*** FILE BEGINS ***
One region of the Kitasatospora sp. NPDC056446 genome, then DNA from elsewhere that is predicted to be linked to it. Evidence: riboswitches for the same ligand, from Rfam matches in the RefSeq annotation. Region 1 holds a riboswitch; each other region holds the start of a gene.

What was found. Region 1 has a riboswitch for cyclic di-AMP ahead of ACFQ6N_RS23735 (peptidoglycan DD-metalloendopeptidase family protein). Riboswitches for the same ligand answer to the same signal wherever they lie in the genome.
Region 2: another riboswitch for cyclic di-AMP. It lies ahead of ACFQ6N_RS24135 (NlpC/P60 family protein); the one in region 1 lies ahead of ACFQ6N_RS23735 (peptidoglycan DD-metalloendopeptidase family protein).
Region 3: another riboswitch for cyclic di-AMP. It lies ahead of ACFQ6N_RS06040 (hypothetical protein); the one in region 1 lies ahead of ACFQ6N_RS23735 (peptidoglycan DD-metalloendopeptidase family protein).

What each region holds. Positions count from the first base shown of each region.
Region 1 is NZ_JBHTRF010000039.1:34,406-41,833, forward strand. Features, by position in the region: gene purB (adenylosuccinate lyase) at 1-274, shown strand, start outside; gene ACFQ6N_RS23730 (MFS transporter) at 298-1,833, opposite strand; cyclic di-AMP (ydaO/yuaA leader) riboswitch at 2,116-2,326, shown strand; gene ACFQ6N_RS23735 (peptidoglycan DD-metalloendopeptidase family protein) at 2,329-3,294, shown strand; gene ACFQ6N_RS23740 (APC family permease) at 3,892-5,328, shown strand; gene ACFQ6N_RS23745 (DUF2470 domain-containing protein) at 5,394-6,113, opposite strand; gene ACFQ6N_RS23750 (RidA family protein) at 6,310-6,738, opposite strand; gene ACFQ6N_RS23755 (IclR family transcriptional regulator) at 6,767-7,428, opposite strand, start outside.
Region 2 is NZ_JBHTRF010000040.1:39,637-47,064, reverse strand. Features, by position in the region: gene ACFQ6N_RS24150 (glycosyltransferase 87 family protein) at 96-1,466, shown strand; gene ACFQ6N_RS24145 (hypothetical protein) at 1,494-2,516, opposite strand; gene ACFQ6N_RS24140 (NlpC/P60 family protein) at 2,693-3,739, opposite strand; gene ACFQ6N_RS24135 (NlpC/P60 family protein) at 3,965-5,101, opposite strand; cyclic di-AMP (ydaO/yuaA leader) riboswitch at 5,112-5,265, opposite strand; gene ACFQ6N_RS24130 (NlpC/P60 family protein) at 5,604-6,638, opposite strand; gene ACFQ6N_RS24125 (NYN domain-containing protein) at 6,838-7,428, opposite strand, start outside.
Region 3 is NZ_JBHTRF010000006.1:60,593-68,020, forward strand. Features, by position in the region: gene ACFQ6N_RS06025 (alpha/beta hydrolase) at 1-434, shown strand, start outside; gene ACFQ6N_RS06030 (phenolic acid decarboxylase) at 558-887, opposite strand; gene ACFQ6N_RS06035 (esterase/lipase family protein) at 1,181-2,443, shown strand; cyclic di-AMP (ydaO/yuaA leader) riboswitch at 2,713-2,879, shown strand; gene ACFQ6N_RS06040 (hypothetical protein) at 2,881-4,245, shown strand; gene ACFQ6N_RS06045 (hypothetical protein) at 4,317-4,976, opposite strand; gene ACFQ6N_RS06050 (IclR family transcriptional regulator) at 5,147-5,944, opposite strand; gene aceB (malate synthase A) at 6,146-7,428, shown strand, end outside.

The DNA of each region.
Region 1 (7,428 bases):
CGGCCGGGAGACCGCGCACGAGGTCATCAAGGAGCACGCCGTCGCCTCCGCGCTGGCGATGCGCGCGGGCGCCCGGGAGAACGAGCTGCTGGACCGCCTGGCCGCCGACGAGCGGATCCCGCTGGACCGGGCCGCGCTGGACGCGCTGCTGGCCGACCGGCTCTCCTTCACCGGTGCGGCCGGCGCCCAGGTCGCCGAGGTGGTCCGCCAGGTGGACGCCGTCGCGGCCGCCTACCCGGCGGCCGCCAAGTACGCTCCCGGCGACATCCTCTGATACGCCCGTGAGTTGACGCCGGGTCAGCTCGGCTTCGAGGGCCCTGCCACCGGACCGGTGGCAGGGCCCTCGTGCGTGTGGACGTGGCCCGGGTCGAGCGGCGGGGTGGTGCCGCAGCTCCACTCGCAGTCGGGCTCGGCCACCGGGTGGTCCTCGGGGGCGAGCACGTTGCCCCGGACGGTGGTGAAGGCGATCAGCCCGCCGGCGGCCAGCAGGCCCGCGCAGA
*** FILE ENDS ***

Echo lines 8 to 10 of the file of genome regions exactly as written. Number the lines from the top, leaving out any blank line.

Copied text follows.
Region 3 is NZ_JBHTRF010000006.1:60,593-68,020, forward strand. Features, by position in the region: gene ACFQ6N_RS06025 (alpha/beta hydrolase) at 1-434, shown strand, start outside; gene ACFQ6N_RS06030 (phenolic acid decarboxylase) at 558-887, opposite strand; gene ACFQ6N_RS06035 (esterase/lipase family protein) at 1,181-2,443, shown strand; cyclic di-AMP (ydaO/yuaA leader) riboswitch at 2,713-2,879, shown strand; gene ACFQ6N_RS06040 (hypothetical protein) at 2,881-4,245, shown strand; gene ACFQ6N_RS06045 (hypothetical protein) at 4,317-4,976, opposite strand; gene ACFQ6N_RS06050 (IclR family transcriptional regulator) at 5,147-5,944, opposite strand; gene aceB (malate synthase A) at 6,146-7,428, shown strand, end outside.

The DNA of each region.
Region 1 (7,428 bases):